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I'd like to know how the backend/permissions work for Android(I'm using v4.1.2 on a s3 mini).

On android, I'm capable of running GUI applications which have different UID/GID-s on the system as seen in ps/top output.

On a linux desktop, all applications you run as your user, unless you use sudo/su to run software as someone else.

So how does android run GUI apps without throwing up permission denied errors and asking for password from the start?

I've looked around on search results and haven't found anyone discussing this.

  • Why would it require a password? It doesn't create passwords for every UID in the first place. There are no permission denied errors because permissions aren't being denied. – Matthew Read Sep 18 '16 at 20:28
  • Welcome to the Android Enthusiasts! My special hint for newcomers: most of our tags have nice tag-wikis attached, with some first-aid and useful links. You've already identified the right tag – but did you see its wiki yet? That would answer some of your questions :) Also relevant: file-permissions – those are the "Unix permissions" you've had in mind. – Izzy Sep 18 '16 at 23:24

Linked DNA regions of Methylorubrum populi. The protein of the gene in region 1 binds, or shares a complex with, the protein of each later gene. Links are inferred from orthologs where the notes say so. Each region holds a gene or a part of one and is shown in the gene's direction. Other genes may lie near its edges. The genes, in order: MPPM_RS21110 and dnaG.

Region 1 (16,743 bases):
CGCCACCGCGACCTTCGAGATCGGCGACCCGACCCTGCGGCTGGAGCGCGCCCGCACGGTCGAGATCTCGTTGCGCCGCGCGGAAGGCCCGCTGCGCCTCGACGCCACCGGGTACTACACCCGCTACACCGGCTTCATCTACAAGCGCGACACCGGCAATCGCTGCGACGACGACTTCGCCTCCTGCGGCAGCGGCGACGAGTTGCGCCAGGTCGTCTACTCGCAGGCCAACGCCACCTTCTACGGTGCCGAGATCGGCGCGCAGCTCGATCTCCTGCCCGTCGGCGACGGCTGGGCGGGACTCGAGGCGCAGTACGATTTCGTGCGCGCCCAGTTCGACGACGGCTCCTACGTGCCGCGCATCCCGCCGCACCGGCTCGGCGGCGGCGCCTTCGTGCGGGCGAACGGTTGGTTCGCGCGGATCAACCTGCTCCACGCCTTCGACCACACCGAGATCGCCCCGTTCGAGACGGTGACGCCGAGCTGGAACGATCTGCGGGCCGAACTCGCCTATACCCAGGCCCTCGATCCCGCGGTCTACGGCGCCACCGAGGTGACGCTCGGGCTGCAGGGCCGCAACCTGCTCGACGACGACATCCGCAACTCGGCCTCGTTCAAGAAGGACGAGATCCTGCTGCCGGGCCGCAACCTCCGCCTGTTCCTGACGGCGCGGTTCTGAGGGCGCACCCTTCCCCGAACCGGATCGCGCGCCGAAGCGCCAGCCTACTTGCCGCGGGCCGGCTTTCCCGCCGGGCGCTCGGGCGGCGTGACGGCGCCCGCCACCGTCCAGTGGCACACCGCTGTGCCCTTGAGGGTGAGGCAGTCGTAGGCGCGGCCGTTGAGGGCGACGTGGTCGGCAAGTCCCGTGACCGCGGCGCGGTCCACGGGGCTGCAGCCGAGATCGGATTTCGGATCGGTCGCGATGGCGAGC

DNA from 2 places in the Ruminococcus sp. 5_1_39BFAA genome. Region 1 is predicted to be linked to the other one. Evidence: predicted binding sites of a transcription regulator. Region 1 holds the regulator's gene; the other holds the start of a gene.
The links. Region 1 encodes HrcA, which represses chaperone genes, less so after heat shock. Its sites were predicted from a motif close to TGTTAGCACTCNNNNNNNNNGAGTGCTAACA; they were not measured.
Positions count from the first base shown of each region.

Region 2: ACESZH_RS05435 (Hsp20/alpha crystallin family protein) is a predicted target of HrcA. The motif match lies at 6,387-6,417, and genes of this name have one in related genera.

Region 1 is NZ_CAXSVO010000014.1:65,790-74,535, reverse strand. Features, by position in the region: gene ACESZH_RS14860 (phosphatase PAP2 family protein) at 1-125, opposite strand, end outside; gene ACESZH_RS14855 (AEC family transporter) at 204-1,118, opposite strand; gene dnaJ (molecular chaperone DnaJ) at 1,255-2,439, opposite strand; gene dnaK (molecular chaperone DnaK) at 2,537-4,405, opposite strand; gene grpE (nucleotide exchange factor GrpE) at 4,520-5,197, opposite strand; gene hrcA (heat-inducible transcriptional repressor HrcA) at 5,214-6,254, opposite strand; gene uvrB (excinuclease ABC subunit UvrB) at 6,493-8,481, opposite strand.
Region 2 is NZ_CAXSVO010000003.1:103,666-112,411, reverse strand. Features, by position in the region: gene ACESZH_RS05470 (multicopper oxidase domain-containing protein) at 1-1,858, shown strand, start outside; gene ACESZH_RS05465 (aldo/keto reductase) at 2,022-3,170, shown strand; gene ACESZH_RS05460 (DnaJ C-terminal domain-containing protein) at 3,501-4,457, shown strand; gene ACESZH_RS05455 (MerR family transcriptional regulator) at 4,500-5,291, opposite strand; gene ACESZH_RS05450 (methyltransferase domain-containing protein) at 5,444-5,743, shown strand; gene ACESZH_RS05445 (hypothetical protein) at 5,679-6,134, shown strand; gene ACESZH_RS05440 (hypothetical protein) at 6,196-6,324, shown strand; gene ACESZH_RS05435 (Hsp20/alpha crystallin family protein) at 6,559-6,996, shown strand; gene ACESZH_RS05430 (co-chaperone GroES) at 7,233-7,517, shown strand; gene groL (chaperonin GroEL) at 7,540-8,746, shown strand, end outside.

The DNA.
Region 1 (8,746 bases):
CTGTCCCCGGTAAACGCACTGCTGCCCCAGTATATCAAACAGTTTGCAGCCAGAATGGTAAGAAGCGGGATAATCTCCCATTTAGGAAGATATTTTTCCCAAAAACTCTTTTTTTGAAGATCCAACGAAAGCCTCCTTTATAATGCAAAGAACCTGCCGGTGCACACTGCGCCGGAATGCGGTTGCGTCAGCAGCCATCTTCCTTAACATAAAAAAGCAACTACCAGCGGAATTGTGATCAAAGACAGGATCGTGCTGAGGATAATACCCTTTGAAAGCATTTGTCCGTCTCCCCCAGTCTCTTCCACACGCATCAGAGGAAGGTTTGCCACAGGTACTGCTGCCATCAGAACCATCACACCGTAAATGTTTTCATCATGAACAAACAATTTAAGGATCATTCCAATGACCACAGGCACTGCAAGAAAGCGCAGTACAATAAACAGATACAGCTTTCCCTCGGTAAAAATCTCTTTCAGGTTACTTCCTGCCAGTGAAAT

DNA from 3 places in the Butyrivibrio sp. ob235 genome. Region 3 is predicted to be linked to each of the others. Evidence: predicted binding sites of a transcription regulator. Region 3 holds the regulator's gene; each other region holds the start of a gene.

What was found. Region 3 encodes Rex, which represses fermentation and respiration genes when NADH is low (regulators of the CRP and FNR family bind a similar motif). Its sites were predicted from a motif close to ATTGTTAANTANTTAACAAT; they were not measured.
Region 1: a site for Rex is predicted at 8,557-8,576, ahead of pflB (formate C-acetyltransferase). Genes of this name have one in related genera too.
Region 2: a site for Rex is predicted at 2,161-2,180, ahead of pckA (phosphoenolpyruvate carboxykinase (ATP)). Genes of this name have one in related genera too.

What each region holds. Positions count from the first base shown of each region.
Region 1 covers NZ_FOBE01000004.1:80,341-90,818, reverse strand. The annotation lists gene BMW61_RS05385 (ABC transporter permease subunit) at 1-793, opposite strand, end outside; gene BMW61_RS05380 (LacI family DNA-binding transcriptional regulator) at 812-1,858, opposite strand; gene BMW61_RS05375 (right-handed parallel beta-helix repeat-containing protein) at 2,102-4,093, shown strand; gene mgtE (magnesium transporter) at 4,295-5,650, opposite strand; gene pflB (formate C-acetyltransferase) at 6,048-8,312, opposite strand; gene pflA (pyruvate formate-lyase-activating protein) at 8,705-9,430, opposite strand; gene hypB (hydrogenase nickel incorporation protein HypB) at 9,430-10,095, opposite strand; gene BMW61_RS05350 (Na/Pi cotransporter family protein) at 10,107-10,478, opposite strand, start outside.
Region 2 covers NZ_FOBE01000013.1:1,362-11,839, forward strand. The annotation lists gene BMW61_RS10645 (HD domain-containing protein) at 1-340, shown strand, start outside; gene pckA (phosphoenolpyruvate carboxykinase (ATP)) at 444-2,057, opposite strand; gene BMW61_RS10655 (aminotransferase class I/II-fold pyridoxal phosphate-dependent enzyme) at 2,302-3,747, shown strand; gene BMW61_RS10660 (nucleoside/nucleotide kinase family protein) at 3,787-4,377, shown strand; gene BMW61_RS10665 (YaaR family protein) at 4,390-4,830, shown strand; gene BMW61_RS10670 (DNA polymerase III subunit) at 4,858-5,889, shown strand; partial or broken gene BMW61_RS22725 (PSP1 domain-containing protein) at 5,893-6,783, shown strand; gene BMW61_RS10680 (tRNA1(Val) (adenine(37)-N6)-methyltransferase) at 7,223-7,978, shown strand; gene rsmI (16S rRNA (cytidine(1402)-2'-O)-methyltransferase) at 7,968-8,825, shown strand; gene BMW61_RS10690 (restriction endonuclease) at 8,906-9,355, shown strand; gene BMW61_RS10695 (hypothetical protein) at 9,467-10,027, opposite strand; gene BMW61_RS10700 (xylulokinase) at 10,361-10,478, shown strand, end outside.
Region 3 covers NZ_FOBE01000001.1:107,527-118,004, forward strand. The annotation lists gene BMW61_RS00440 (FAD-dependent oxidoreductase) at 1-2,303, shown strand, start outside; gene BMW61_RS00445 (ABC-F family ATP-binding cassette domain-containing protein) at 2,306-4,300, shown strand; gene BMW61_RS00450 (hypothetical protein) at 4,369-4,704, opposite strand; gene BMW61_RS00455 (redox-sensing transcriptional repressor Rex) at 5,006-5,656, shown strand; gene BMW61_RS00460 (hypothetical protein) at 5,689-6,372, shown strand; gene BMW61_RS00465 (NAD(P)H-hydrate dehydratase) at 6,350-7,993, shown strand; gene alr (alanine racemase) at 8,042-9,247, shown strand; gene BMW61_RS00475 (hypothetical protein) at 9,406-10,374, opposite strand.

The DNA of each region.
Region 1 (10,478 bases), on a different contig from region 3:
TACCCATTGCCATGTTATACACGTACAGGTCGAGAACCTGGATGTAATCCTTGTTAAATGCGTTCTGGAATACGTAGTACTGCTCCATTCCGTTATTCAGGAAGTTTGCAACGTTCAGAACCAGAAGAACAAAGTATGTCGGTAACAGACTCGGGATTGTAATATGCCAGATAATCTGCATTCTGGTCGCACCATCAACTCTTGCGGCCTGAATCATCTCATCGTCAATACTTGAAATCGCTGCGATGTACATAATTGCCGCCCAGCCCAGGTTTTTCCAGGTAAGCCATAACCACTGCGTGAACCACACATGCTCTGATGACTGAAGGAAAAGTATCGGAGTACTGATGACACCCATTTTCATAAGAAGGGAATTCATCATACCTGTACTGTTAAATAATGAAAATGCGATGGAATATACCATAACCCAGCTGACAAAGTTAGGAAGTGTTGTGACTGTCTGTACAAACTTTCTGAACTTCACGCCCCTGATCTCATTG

• Two things, apps like music player don't require sudo even on Linux desktop because it is working within current user's permissions. The same is case with android. And service that require extra permissions look Google play service have then configured as setup process. – Roh_mish Sep 19 '16 at 8:54
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Android uses (or abuses, depending on your point of view) the Unix user and permissions system for something other than separating different people on the same computer. Instead, it uses them to isolate apps from each other. Each installed package (app) has its own Unix user ID created. The files belonging to that app are owned by that Unix user, and can't be accessed by other Unix users. When an app is started, the zygote process (which is like GNU's init) ensures that it switches to the correct Unix user before running any of the app's code. That way, apps can't read or write files owned by other apps. If they try to do so, they'll get the kind of "permission denied" errors you're asking about.

The GUI really has nothing to do with filesystem permissions, because it's not a file on the filesystem. Only the Android system itself can write to the framebuffer directly: all apps go through Surface Flinger, the GUI compositor, to present their GUIs to be drawn on the screen. This doesn't go through the Unix permission system at all.

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because all application processes are forked from zygote, which is running with root, it could su to any uid while forking

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